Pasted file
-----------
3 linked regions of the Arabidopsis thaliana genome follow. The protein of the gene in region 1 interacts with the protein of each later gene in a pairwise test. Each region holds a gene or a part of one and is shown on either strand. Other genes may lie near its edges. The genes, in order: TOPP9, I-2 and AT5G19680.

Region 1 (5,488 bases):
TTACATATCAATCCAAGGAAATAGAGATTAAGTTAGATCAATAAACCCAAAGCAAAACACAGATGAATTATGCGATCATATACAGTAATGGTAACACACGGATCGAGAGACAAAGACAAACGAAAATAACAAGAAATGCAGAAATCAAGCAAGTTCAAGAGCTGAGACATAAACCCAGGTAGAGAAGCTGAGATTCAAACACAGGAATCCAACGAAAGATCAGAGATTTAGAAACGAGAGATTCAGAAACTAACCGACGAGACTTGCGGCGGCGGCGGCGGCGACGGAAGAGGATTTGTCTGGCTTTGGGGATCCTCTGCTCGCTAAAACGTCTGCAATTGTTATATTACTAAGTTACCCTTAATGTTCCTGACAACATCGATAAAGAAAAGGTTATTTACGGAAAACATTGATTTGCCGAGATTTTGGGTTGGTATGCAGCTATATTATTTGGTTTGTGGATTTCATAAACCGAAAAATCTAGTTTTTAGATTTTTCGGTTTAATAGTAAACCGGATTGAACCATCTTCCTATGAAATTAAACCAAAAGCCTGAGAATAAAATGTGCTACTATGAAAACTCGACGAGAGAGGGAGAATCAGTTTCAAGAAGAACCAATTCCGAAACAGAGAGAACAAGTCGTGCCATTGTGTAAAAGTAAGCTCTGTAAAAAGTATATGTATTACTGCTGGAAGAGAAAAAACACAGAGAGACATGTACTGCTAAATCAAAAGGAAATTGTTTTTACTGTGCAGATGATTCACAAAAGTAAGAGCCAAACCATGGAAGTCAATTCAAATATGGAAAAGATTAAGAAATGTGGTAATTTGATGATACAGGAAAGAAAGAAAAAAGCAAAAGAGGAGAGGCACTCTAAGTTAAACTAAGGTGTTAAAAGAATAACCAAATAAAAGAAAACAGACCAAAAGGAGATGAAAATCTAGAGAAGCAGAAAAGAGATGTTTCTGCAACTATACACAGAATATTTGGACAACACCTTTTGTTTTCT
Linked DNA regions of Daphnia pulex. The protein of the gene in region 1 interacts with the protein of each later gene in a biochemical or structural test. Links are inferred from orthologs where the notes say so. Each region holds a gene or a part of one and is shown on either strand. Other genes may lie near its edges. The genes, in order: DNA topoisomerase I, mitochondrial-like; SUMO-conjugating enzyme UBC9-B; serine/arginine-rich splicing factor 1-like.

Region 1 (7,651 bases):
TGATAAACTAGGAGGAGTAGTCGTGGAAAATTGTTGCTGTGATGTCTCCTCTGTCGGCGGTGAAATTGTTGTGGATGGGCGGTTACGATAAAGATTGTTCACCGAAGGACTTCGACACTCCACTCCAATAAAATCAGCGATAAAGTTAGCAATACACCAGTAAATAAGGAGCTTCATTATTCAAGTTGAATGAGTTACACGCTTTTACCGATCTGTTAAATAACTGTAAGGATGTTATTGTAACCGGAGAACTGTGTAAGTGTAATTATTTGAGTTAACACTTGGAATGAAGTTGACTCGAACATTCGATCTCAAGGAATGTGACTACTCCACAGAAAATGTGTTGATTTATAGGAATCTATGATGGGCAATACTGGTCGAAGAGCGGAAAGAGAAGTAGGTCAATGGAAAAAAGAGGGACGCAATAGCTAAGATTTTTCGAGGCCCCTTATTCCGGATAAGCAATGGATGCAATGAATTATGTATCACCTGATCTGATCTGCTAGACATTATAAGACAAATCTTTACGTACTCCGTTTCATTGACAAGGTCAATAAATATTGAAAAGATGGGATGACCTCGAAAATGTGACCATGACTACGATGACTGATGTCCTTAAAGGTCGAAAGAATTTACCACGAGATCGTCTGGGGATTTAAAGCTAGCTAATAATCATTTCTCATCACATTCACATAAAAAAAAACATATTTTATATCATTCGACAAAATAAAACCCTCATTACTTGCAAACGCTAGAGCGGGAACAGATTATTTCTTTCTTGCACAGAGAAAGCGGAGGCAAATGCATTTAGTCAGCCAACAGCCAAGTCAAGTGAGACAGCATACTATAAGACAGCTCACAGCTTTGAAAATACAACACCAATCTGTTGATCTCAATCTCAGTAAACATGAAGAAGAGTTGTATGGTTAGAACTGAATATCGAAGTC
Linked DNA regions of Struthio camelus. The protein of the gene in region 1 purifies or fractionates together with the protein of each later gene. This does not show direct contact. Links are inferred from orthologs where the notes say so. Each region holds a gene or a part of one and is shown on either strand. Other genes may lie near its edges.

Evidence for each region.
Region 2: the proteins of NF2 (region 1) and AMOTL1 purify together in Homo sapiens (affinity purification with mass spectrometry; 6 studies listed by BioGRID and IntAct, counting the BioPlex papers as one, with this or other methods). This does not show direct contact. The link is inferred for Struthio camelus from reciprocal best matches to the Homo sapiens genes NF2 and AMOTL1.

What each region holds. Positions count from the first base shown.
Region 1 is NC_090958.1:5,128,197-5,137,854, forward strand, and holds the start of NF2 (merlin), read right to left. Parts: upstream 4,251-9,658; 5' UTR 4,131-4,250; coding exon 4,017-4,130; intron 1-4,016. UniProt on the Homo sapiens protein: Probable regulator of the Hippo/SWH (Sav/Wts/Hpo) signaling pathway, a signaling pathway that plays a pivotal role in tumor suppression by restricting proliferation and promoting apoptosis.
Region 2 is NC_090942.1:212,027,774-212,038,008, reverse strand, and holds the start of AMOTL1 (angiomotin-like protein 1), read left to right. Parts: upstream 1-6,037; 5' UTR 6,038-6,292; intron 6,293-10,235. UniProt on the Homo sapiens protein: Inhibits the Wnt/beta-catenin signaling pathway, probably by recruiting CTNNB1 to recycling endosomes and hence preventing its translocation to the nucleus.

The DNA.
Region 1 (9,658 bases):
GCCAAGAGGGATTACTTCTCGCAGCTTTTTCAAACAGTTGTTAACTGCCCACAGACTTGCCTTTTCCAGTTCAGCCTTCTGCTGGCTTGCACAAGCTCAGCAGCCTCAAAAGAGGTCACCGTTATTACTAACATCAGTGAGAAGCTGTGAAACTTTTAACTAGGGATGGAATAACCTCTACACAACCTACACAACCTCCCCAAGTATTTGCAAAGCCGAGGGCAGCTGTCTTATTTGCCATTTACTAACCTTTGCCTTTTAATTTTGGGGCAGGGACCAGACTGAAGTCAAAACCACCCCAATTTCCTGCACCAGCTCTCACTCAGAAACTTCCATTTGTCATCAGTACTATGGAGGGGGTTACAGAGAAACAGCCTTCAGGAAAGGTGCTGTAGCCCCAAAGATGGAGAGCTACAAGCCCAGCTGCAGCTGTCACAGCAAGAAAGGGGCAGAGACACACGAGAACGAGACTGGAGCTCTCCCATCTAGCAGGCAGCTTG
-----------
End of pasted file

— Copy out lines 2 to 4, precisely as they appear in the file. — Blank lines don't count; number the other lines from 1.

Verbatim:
Region 1 (5,488 bases):
TTACATATCAATCCAAGGAAATAGAGATTAAGTTAGATCAATAAACCCAAAGCAAAACACAGATGAATTATGCGATCATATACAGTAATGGTAACACACGGATCGAGAGACAAAGACAAACGAAAATAACAAGAAATGCAGAAATCAAGCAAGTTCAAGAGCTGAGACATAAACCCAGGTAGAGAAGCTGAGATTCAAACACAGGAATCCAACGAAAGATCAGAGATTTAGAAACGAGAGATTCAGAAACTAACCGACGAGACTTGCGGCGGCGGCGGCGGCGACGGAAGAGGATTTGTCTGGCTTTGGGGATCCTCTGCTCGCTAAAACGTCTGCAATTGTTATATTACTAAGTTACCCTTAATGTTCCTGACAACATCGATAAAGAAAAGGTTATTTACGGAAAACATTGATTTGCCGAGATTTTGGGTTGGTATGCAGCTATATTATTTGGTTTGTGGATTTCATAAACCGAAAAATCTAGTTTTTAGATTTTTCGGTTTAATAGTAAACCGGATTGAACCATCTTCCTATGAAATTAAACCAAAAGCCTGAGAATAAAATGTGCTACTATGAAAACTCGACGAGAGAGGGAGAATCAGTTTCAAGAAGAACCAATTCCGAAACAGAGAGAACAAGTCGTGCCATTGTGTAAAAGTAAGCTCTGTAAAAAGTATATGTATTACTGCTGGAAGAGAAAAAACACAGAGAGACATGTACTGCTAAATCAAAAGGAAATTGTTTTTACTGTGCAGATGATTCACAAAAGTAAGAGCCAAACCATGGAAGTCAATTCAAATATGGAAAAGATTAAGAAATGTGGTAATTTGATGATACAGGAAAGAAAGAAAAAAGCAAAAGAGGAGAGGCACTCTAAGTTAAACTAAGGTGTTAAAAGAATAACCAAATAAAAGAAAACAGACCAAAAGGAGATGAAAATCTAGAGAAGCAGAAAAGAGATGTTTCTGCAACTATACACAGAATATTTGGACAACACCTTTTGTTTTCT
Linked DNA regions of Daphnia pulex. The protein of the gene in region 1 interacts with the protein of each later gene in a biochemical or structural test. Links are inferred from orthologs where the notes say so. Each region holds a gene or a part of one and is shown on either strand. Other genes may lie near its edges. The genes, in order: DNA topoisomerase I, mitochondrial-like; SUMO-conjugating enzyme UBC9-B; serine/arginine-rich splicing factor 1-like.